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David Winnick (Walsall, North): Everyone should condemn the suicide bombers without any qualification, but is not the core of the issue the need for a viable and genuine Palestinian state, not a statelet, without which all the indications are that the sea of blood will continue and so many innocent people on both sides will lose their lives?

How far is the United States really committed to such a Palestinian state? We should bear in mind the fact that time and again Sharon has indicated his strenuous opposition—indeed, all his political lifetime, at least in the last 35 years—to giving up the territories occupied since 1967. Only the terrorists will triumph if we do not bring about the sort of state to which a Palestinian people are entitled.

The Prime Minister: I agree entirely with my hon. Friend: in the end, it is the political solution that will count. I believe that America is committed to the two principles that I described. Indeed, President Bush's recent statement made that very clear. The engagement of the United States now—especially the visit of Colin Powell—is extremely important. All the way through, my plea to everyone involved in the situation is that we must stay with it to get a result. The current situation has gone down so far—it is so bad—that only by continuous engagement, which I am sure the US will offer, will we have any form of solution. My hon. Friend is right to say that in the end it is the political solution that will work.

Mrs. Gillian Shephard (South-West Norfolk): I speak as chairman of the Conservative Friends of Israel. Like the Prime Minister, I have many links with the Jewish community in this country. He knows that among the principal concerns are guarantees for Israel. It is of course within the power of the Israeli Government to cease their military activity forthwith—Israel is, after all, a democratic state—but if they did, what guarantees would there be that the terrorist attacks would cease? Who is capable of delivering those guarantees? This afternoon, the Prime Minister hinted that there may be international policing and monitoring of the situation, but, for me, the nub of the problem is the question of guarantees.

The Prime Minister: I think that the right hon. Lady puts her finger on what is understandably the issue for

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Israel. The only truthful answer is that no absolute guarantees can be given about anything in this situation. However, what we can do is to look back two or three years when the current level of violence was not happening and a real political process was on track. I happen to believe that the offer made by Prime Minister Barak at the time should have been looked at in a different light—but it was not. We have to get back to a situation in which that political process is under way. The only reason why I offer the prospect of outside help in the initial stages is that I think that the thing is so bad now that I cannot see that there is even the basic minimum of trust for guarantees, which cannot be made without that. I totally understand—I have held this conversation many times, which is why I do not take the view held by some others. For example, some European leaders would probably take a less sympathetic view than I do towards the position of Israel. Knowing that its people are subject to suicide attacks and terrorist bombs—we know what that is like; we went through it ourselves in the 1970s—the pressure on Israel to act is enormous.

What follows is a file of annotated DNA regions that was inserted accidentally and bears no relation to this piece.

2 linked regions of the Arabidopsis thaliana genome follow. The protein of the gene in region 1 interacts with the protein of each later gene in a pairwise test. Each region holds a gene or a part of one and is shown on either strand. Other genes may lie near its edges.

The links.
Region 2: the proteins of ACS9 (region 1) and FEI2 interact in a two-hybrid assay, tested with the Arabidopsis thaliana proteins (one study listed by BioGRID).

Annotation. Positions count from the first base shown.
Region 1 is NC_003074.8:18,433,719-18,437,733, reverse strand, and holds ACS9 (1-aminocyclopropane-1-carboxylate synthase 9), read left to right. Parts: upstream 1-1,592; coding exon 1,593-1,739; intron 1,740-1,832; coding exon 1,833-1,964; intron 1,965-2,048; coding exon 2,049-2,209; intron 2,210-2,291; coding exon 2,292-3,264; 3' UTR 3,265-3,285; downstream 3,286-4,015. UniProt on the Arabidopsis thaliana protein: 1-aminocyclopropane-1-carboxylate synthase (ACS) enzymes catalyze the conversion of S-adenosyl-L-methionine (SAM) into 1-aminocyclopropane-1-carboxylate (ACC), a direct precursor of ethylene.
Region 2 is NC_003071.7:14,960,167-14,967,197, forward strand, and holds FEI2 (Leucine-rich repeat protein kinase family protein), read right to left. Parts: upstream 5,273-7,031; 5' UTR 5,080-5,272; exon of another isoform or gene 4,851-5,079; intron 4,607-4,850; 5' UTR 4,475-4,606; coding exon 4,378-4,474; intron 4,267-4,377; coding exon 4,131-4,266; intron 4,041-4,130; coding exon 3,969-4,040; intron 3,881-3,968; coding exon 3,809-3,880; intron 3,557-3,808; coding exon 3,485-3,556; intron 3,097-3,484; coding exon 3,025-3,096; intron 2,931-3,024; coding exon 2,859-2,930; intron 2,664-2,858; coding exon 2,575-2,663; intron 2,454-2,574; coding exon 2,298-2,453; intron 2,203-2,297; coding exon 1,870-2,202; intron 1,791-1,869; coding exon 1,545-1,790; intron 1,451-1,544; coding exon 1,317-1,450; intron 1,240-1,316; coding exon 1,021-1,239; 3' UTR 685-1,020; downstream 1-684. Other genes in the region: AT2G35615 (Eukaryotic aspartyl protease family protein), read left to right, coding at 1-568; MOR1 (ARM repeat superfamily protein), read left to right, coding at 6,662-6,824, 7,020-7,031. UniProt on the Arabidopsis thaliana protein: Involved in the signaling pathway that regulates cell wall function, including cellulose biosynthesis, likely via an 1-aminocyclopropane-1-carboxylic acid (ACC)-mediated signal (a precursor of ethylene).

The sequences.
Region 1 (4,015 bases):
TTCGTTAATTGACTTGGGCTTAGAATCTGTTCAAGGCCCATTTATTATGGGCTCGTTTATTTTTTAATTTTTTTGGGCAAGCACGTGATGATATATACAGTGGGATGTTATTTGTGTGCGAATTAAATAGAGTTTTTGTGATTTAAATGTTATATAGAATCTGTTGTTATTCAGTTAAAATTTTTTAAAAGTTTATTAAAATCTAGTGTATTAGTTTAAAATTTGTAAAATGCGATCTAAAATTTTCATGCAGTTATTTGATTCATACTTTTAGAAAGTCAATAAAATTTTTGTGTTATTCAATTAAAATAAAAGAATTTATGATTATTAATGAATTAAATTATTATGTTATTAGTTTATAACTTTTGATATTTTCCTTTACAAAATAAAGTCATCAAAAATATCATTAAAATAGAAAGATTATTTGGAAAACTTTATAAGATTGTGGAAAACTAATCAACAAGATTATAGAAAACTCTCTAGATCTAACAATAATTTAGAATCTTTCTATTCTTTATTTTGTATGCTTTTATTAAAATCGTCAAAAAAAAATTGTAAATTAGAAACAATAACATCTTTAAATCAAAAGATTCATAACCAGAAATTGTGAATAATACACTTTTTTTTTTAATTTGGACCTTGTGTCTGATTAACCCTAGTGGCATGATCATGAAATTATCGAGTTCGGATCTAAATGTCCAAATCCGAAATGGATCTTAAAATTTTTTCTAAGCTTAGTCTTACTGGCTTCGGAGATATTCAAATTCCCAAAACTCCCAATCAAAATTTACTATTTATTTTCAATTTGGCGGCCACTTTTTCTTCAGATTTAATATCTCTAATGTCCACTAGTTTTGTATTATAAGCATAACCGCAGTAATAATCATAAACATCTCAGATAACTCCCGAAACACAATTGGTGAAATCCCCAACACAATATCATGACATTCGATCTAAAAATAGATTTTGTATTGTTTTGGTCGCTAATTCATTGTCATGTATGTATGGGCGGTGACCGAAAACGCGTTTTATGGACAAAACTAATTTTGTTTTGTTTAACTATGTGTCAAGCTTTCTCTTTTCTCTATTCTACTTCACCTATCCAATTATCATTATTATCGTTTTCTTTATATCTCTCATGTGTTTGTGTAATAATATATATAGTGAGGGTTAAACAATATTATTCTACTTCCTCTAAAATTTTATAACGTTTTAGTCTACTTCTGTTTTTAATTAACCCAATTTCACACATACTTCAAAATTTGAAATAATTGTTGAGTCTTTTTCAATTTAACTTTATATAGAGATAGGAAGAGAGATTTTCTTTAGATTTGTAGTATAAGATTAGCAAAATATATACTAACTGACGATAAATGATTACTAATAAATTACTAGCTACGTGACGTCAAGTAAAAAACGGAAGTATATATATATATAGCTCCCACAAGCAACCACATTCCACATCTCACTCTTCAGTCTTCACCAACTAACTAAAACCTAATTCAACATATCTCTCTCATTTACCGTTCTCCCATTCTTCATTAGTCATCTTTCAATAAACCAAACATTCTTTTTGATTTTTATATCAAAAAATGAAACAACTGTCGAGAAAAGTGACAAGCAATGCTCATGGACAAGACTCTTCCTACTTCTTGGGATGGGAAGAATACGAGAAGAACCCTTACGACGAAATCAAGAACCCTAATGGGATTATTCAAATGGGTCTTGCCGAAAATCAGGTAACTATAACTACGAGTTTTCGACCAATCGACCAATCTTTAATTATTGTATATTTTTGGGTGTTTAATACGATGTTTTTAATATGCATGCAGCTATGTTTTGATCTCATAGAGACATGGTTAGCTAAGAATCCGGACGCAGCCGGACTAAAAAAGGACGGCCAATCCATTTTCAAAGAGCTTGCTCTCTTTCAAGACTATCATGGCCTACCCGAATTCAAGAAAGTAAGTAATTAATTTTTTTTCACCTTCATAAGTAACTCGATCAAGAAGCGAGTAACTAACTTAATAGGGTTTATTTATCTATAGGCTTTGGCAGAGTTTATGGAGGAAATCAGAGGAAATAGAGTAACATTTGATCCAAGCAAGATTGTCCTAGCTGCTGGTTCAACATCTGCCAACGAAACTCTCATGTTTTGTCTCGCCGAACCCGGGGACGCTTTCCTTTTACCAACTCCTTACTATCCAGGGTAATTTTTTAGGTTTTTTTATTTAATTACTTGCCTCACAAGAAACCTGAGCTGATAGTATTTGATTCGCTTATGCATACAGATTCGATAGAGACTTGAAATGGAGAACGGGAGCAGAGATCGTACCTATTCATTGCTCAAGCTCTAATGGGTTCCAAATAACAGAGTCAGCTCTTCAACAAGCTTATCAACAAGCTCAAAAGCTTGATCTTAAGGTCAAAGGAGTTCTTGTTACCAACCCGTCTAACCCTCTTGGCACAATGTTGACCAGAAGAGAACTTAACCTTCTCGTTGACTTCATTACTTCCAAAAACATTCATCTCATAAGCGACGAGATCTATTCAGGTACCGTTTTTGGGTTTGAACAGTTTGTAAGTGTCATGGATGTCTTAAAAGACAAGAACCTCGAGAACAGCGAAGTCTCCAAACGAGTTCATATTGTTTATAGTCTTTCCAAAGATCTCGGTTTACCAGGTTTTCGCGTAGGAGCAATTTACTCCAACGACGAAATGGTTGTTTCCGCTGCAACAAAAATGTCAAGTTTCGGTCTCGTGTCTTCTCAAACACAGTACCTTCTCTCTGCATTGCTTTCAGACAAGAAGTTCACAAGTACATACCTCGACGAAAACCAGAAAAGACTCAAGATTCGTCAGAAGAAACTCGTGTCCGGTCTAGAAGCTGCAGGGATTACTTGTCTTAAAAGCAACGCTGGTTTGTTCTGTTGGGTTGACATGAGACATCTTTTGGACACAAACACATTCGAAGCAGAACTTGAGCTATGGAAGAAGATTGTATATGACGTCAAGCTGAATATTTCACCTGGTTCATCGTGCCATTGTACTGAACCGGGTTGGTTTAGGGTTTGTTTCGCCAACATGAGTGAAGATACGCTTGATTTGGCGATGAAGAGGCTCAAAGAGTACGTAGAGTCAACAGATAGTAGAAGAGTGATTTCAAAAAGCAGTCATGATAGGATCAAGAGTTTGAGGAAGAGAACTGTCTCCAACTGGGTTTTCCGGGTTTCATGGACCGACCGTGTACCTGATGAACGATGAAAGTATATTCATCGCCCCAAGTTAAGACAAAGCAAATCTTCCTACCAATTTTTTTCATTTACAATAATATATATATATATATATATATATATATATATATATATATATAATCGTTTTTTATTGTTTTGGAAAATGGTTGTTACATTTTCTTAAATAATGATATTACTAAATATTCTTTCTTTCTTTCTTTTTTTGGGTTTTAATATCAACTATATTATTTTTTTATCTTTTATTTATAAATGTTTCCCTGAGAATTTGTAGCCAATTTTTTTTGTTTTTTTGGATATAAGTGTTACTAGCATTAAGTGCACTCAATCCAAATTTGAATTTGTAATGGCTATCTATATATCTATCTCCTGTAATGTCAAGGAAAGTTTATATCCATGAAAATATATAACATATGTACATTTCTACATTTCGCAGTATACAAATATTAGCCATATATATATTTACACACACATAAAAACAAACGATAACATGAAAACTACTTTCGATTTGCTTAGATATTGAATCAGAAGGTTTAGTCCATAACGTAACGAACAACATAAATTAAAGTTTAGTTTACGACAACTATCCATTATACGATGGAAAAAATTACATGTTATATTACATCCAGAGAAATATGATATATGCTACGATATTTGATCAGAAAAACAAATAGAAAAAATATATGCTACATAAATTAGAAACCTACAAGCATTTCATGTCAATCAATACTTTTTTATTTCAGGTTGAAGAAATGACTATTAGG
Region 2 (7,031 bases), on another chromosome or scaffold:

I understand all of that, but I come back to the basic point: unless there is a political process, the violence continues. Although the guarantees that can be given may not be absolute, we have a better chance of delivering security if there is a political process and if there is some outside help simply to make sure that the Palestinian Authority are actually doing what they said they would do.

Donald Anderson (Swansea, East): A former Israeli Cabinet Minister said of Mr. Sharon, during their last election, that he was a serial arsonist. That was because of the experience of Lebanon. Again, Mr. Sharon seems to be wedded to a purely military solution. Today, we heard from the secretary-general of the council of ministers of the Palestinian Authority, Mr. Ahmed Abdel Rahman, that the only option left to any Palestinian was

That appears to be a clear incitement to suicide bombers and is wholly irresponsible. Given the gravity of the situation and the fact that it is getting worse, how can one force both sides to the table? Has my right hon. Friend, with President Bush and our US allies, considered using the threat of forms of sanction to force both sides to the negotiating table, which is the only way to find a resolution to this appalling problem?

The Prime Minister: I am not sure that in these circumstances that would provide the solution. In the medium term, we need agreement on basic security measures with, if necessary, outside help to monitor them.

I totally agree with what my right hon. Friend said about the remarks that have been made, but in the end the only way through is to restart the political process. I am repeating myself, but that is true. The trouble is that the political process cannot restart until minimum security steps are taken. My worry is that the two sides are so far apart that there is no prospect of a political process or of putting the parties round a table until we have begun a bridging process towards that, based on security.